An American potter in Nara
I laugh when I hear people talk about how
they cant get in their studio, says potter Dave Pike,
whose home and studio, tucked in the back pocket of a Nara farming
village, are a stones throw apart.
Its actually quite an easy problem
to remedy if really wanted to.
Well, easy for Pike, who has a habit of downplaying his DIY achievements.
When I remark upon the studio and kiln he made with his own hands,
he jokes Yeah, I often marvel at it myself. When I ask
where he got the know-how to help build his home, he replies Your
guess is as good as mine. Basically, any questions about his
accomplishments (when not teaching at his own English school, hes
in the studio he built on the land he owns, firing the pottery he
made in a kiln he constructed, that burns the wood he chopped) are
met with shrugs and modesties like I guess if you want to
do it, you will.
And he did.
Pike, originally from California, arrived in Japan
ten years ago with a Bachelor of Fine Arts and interest in Butoh.
He hoped to launch guerrilla theatre on the residents of Kansai,
but nothing surfaced.
The stuff that really gripped me wasnt happening,
he says of the Kansai scene, so I just quit. And I felt that
if I gave up performance, I gave up art altogether.
Pike spent the next year teaching English, researching
business possibilities, sussing out colleges to do a Masters
It was the worst year Ive ever lived.
I was about to jump in front of a train, he says, but
Id started doing ceramics that year, and it was exciting
more exciting than performance.
He bought a kiln and focussed on pottery. After a year on his own,
ceramics master Naoki Kawabuchi offered him a three-year apprenticeship.
Pike drove over two hours, three times a week,
to Yamabuchis studio in Kyoto prefecture, working morning
to evening without earning a yen. The apprenticeship ended after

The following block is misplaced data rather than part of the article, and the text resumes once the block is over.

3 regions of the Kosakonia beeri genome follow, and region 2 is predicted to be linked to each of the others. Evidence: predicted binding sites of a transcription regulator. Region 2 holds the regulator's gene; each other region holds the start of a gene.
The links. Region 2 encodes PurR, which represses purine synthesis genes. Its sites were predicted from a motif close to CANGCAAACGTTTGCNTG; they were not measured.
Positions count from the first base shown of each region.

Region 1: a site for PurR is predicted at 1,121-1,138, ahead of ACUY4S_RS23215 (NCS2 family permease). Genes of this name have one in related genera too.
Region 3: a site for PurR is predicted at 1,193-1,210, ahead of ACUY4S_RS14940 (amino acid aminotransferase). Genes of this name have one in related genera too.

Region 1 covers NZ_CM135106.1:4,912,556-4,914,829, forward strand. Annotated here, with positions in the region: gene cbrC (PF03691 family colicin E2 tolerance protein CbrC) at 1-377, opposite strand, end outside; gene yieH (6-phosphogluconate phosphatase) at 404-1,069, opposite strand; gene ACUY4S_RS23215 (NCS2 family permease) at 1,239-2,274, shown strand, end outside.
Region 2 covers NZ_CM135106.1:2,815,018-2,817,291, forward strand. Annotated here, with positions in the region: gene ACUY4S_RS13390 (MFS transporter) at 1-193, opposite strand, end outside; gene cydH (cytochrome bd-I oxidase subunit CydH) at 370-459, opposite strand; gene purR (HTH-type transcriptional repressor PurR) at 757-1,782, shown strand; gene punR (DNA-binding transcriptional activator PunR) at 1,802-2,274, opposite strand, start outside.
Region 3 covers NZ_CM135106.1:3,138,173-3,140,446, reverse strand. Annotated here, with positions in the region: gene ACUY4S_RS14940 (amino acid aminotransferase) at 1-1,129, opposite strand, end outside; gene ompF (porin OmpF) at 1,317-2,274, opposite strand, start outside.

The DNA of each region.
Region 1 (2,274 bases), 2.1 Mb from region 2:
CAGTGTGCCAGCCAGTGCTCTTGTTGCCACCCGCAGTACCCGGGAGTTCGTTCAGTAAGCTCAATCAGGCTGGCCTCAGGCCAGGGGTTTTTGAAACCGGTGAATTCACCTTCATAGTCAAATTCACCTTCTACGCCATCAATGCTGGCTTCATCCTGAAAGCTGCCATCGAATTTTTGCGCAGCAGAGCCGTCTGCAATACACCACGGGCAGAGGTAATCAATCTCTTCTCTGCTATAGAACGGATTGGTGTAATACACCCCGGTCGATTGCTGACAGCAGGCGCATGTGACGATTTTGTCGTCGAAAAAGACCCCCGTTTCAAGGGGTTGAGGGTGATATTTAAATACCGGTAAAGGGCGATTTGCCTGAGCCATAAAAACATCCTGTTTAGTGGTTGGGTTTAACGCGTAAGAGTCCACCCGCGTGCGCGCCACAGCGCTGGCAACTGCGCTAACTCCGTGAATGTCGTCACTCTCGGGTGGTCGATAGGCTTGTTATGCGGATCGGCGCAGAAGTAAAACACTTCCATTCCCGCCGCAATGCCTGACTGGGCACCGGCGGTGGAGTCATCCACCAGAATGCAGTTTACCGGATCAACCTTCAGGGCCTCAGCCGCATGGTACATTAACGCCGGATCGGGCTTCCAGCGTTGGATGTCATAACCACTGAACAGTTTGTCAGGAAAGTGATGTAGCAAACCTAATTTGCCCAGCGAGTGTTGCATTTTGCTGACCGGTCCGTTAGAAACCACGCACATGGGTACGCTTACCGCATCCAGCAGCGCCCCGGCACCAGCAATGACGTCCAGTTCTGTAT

two years, not because of the money, but Pikes dislike of
If you are willing to put yourself in a lower level, you will
do fine, he says of apprenticeships, but it was obvious
to him [Yamabuchi] that it didnt sit well with me. Even though
he is an unusual Japanese, really, he is a Japanese sensei, in the
sense that he wants respect
After two years, it was either
quit or ruin the relationship, so I quit.
Pike now does ceramics five days a week, frustration
and disappointment being a regular part of the craft. Only 50% of
what leaves the kiln is sellable sometimes less. A mound
of un-gallery worthy cups and platters lay in the grass
behind his studio. They look good enough to eat from, but Pike says
tiny, often naturally-occurring, flaws render them worthless.
And as a Westerner making Eastern ceramics, its
not only the materials fickleness he must deal with.
I went to one of the top galleries in Osaka
recently, he recalls, and the guy there gave the most
annoying reaction which was As an American, why dont
you make American ceramics
[But] I really dislike the
ceramics I had seen in the States. They do nothing for me
have nothing to do with the materials. The stuff here Im interesting
in is 95% about the materials
In the States, one makes the
materials do what one wants them to do. With Japanese ceramics,
the materials are the centre.
In this kind of ceramics, you are doing
the same thing literally hundreds of times, and you get into an
amazing level of subtleties, he says, picking up a teacup
to illustrate his point. You see how this part is kind of
thin, and this black smudge here? Those arent accidents.
Currently selling to ten galleries, Pike hopes
to increase both his sales and skill in the future.
I would like to sell at this level, he says raising
his hand, palm downward, to eye level. If I cant sell
to that level, Im really not interested in doing ceramics.
And truthfully, my ceramics are not up to that level. The kind of
galleries I want to sell to do buy it, but they dont buy a
Then he laughs. Probably, knowing my personality,
once I can really start selling a lot to them, Ill significantly
lose interest and want to do something else.
And whatever he chooses to do will surely come easy.